A Gram of Hydrogen:Let's say that I told you to get a gram of hydrogen and bring it to me. How would you do that? Well, you could go to the atom store, grab some hydrogen, and weigh it to a gram on the nearest scale, but that would be much too easy. What if I were to tell you that in a gram of hydrogen, there are always 6.022 x 1023 atoms? So, now all you have to do is count out that many atoms and hand em' over to me. You better start now; it'll probably take you a while.
Moles and the Periodic Table:In the section above we explained how many atoms are in a gram of hydrogen. That number is a special number called "Avogadro's Number". If you have 6.022 x 1023 atoms of any substance, we say that you have a "mole" of that substance. If I have 6.022 x 1023 water molecules, I have a mole of water. If I have 6.022 x 1023 cats, I have a mole of cats. (That would be a lot of cats. How would I feed them, I wonder? I suppose I'd need a few moles of that canned cat food stuff.) So, a mole is a unit of measurement that tells how many objects (atoms, molecules, or... cats) you have.
Remember in the first part of Atomic Nomenclature when we explained the periodic table and how to calculate atomic masses? Well, if you have a mole of hydrogen atoms, you'd have a 1 gram of hydrogen, right? This is what we explained in the first section of this page. So, let's think about this for a second. Hydrogen has 1 nucleon, a proton. Helium, however, usually has 4 nucleons. It has 2 protons and 2 neutrons. That means that each helium atom is about 4 times the mass of a hydrogen atom, right? It has 4 nucleons, while hydrogen has 1. That means that if I have 2 hydrogen atoms and 2 helium atoms, the mass of my 2 helium atoms will be 4 times that of the mass of my 2 hydrogen atoms. So, if I have a mole of hydrogen atoms and a mole of helium atoms, the mass of my collection of helium atoms will also be 4 times that of the mass of my hydrogen atoms. So, if a mole of hydrogen atoms weighs 1 gram, then a mole of helium will weigh 4 grams. Let's stop and think again. What is the atomic mass of the main isotope of helium? It's 4. So, the mass of a mole of helium (known as helium's molar mass) is the same as it's atomic mass. In fact, that's what the atomic mass really does measure. The atomic masses of the atoms really measure the mass of a mole of that atom. For example, the atomic mass of the most common isotope of carbon is 12. Thus, if I had a mole of carbon-12, I would have 12 grams of carbon.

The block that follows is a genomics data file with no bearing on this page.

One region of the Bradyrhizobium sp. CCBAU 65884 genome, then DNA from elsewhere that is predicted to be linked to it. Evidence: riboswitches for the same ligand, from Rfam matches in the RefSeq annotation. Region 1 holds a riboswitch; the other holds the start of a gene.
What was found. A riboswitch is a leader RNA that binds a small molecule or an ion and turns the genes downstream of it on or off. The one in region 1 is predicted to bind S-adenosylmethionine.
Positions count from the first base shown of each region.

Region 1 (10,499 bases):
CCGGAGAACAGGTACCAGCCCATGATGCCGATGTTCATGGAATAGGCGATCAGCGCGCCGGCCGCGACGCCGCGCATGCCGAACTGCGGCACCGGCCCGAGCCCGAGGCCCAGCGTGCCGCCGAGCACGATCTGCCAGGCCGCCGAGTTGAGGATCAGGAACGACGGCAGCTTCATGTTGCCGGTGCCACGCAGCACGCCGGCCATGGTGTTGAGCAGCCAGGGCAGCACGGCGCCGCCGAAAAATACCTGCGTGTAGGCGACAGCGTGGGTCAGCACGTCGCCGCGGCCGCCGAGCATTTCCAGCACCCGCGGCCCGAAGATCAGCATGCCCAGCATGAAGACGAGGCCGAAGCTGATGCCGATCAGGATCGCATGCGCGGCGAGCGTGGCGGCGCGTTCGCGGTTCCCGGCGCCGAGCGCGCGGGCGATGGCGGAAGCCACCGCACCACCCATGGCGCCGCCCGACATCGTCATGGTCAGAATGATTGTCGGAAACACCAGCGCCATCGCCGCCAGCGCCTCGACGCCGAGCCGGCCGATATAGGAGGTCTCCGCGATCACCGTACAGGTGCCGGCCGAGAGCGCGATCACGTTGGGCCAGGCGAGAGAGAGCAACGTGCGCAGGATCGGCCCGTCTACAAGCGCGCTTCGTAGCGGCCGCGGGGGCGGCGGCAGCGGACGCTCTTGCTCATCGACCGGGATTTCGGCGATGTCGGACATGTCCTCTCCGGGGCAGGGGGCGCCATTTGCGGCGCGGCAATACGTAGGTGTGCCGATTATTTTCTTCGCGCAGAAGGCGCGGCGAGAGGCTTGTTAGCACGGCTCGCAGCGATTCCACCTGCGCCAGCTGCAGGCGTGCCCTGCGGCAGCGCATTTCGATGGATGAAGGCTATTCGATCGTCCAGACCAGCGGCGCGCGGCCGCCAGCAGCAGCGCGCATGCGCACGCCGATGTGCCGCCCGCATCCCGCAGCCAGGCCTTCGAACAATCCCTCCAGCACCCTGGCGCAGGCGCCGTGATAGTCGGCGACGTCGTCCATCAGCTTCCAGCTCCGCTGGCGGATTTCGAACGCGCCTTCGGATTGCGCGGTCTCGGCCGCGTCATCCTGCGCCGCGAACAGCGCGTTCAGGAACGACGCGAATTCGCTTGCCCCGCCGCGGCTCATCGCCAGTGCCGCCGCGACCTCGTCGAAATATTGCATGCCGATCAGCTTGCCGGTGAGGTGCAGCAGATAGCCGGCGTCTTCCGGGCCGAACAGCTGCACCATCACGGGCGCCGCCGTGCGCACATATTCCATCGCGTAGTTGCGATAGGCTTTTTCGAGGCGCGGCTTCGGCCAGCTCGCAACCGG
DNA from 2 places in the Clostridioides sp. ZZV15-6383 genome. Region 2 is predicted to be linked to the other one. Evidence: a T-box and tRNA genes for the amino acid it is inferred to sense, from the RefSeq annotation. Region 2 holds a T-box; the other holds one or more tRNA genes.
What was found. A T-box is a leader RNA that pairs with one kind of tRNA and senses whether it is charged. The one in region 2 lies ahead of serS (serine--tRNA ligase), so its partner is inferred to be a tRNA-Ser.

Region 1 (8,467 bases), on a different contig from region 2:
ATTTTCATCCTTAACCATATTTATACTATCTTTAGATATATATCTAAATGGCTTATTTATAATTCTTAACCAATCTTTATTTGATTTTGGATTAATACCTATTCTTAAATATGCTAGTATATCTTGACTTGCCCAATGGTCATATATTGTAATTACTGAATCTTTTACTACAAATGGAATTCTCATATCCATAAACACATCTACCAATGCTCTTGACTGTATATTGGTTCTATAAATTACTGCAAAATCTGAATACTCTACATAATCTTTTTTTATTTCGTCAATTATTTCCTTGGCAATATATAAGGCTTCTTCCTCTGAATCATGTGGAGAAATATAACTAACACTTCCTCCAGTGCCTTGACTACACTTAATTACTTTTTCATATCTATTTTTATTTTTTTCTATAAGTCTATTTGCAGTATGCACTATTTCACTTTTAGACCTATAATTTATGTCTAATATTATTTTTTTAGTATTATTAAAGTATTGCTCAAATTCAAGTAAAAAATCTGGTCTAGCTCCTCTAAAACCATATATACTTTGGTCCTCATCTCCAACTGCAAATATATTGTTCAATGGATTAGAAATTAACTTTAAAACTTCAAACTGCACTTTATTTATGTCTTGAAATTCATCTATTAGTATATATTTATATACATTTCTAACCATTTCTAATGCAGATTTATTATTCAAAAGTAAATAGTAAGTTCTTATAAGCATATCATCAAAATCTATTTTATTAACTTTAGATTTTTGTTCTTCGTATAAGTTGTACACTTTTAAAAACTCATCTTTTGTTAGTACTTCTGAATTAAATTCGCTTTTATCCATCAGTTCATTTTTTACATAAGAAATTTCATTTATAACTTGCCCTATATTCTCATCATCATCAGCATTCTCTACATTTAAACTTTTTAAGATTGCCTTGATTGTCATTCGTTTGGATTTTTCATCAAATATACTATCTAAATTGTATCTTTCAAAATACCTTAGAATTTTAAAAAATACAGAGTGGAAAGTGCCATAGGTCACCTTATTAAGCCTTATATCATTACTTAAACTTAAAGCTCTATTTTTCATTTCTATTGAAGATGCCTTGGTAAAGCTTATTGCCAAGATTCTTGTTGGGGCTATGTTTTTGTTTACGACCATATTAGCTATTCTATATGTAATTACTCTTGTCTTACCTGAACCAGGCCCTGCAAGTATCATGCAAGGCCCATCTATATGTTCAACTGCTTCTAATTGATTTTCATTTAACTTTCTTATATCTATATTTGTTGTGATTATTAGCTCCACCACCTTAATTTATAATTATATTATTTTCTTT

Average Atomic Mass:You've got 20 of helium atoms sitting in a box. I tell you to find the average mass. Most of the atoms' masses are 4(4He), but 2 are 3(3He). How would you find the average atomic mass? Well, you would add up all the mass-4 atoms (18 of them), and then add in the mass-3 atoms (2 of them). 18x4 + 2x3 = 78. This is the sum of all their masses. To find the average mass, you need to divide by the total number of atoms. 78/20 = 3.9. Therefore, the average mass of the helium atoms in your box is 3.9. This is pretty simple, right? What if I didn't tell you the number of atoms in the box, and I only told you that, say, 10% are 3He, and the rest are 4He. You could still calculate the average in much the same way:
10% x 3 + 90%x4 = .1 x 3 + .9 x 4 = 3.9
We must then divide by 100%, which is 1, so the answer is still 3.9. Thus, the average mass is 3.9. This is exactly how scientists calculate the average atomic mass of an element. They don't know how many atoms of each isotope are in the universe, but they do know the percent of each type of atom. From this, they can calculate the average atomic mass for each element. Also, only non-radioactive isotopes are used in calculating atomic mass.
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